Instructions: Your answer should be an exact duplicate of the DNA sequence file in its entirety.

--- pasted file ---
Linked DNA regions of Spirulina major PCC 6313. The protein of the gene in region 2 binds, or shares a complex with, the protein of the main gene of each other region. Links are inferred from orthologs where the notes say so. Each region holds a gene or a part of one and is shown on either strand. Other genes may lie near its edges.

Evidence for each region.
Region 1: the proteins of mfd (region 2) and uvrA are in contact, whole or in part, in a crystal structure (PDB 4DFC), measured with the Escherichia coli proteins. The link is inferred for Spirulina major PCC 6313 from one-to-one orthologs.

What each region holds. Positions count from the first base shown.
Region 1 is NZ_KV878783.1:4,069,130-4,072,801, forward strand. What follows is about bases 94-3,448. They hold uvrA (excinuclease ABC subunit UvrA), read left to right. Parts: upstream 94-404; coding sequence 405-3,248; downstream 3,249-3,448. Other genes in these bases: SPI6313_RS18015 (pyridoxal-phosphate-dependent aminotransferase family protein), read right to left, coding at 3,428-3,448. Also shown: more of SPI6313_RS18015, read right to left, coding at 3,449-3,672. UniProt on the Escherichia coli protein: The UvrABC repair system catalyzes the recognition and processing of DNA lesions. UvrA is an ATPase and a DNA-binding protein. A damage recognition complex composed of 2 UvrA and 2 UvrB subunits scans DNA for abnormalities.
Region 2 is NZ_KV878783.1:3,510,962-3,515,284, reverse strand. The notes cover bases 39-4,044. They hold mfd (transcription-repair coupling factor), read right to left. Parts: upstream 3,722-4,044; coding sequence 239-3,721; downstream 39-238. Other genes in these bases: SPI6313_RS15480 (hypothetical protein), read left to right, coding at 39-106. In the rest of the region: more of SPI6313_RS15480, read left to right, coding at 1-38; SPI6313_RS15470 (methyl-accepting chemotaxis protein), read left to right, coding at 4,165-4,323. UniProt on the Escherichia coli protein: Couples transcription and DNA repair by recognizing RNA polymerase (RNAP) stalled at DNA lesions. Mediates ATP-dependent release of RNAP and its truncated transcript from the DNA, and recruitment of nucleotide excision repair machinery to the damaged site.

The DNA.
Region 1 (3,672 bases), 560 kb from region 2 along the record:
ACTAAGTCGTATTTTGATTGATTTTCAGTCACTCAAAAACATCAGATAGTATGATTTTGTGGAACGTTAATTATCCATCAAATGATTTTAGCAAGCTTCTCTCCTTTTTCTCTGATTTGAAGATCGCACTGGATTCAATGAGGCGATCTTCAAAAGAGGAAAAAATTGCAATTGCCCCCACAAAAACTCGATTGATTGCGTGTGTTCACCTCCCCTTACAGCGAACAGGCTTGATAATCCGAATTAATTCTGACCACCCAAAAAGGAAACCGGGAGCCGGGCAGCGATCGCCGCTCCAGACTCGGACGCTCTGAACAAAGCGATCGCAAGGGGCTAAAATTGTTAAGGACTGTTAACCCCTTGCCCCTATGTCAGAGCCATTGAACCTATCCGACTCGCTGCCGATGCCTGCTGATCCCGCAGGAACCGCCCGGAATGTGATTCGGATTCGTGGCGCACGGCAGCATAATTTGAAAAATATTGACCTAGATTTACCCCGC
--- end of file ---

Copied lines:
Linked DNA regions of Spirulina major PCC 6313. The protein of the gene in region 2 binds, or shares a complex with, the protein of the main gene of each other region. Links are inferred from orthologs where the notes say so. Each region holds a gene or a part of one and is shown on either strand. Other genes may lie near its edges.

Evidence for each region.
Region 1: the proteins of mfd (region 2) and uvrA are in contact, whole or in part, in a crystal structure (PDB 4DFC), measured with the Escherichia coli proteins. The link is inferred for Spirulina major PCC 6313 from one-to-one orthologs.

What each region holds. Positions count from the first base shown.
Region 1 is NZ_KV878783.1:4,069,130-4,072,801, forward strand. What follows is about bases 94-3,448. They hold uvrA (excinuclease ABC subunit UvrA), read left to right. Parts: upstream 94-404; coding sequence 405-3,248; downstream 3,249-3,448. Other genes in these bases: SPI6313_RS18015 (pyridoxal-phosphate-dependent aminotransferase family protein), read right to left, coding at 3,428-3,448. Also shown: more of SPI6313_RS18015, read right to left, coding at 3,449-3,672. UniProt on the Escherichia coli protein: The UvrABC repair system catalyzes the recognition and processing of DNA lesions. UvrA is an ATPase and a DNA-binding protein. A damage recognition complex composed of 2 UvrA and 2 UvrB subunits scans DNA for abnormalities.
Region 2 is NZ_KV878783.1:3,510,962-3,515,284, reverse strand. The notes cover bases 39-4,044. They hold mfd (transcription-repair coupling factor), read right to left. Parts: upstream 3,722-4,044; coding sequence 239-3,721; downstream 39-238. Other genes in these bases: SPI6313_RS15480 (hypothetical protein), read left to right, coding at 39-106. In the rest of the region: more of SPI6313_RS15480, read left to right, coding at 1-38; SPI6313_RS15470 (methyl-accepting chemotaxis protein), read left to right, coding at 4,165-4,323. UniProt on the Escherichia coli protein: Couples transcription and DNA repair by recognizing RNA polymerase (RNAP) stalled at DNA lesions. Mediates ATP-dependent release of RNAP and its truncated transcript from the DNA, and recruitment of nucleotide excision repair machinery to the damaged site.

The DNA.
Region 1 (3,672 bases), 560 kb from region 2 along the record:
ACTAAGTCGTATTTTGATTGATTTTCAGTCACTCAAAAACATCAGATAGTATGATTTTGTGGAACGTTAATTATCCATCAAATGATTTTAGCAAGCTTCTCTCCTTTTTCTCTGATTTGAAGATCGCACTGGATTCAATGAGGCGATCTTCAAAAGAGGAAAAAATTGCAATTGCCCCCACAAAAACTCGATTGATTGCGTGTGTTCACCTCCCCTTACAGCGAACAGGCTTGATAATCCGAATTAATTCTGACCACCCAAAAAGGAAACCGGGAGCCGGGCAGCGATCGCCGCTCCAGACTCGGACGCTCTGAACAAAGCGATCGCAAGGGGCTAAAATTGTTAAGGACTGTTAACCCCTTGCCCCTATGTCAGAGCCATTGAACCTATCCGACTCGCTGCCGATGCCTGCTGATCCCGCAGGAACCGCCCGGAATGTGATTCGGATTCGTGGCGCACGGCAGCATAATTTGAAAAATATTGACCTAGATTTACCCCGC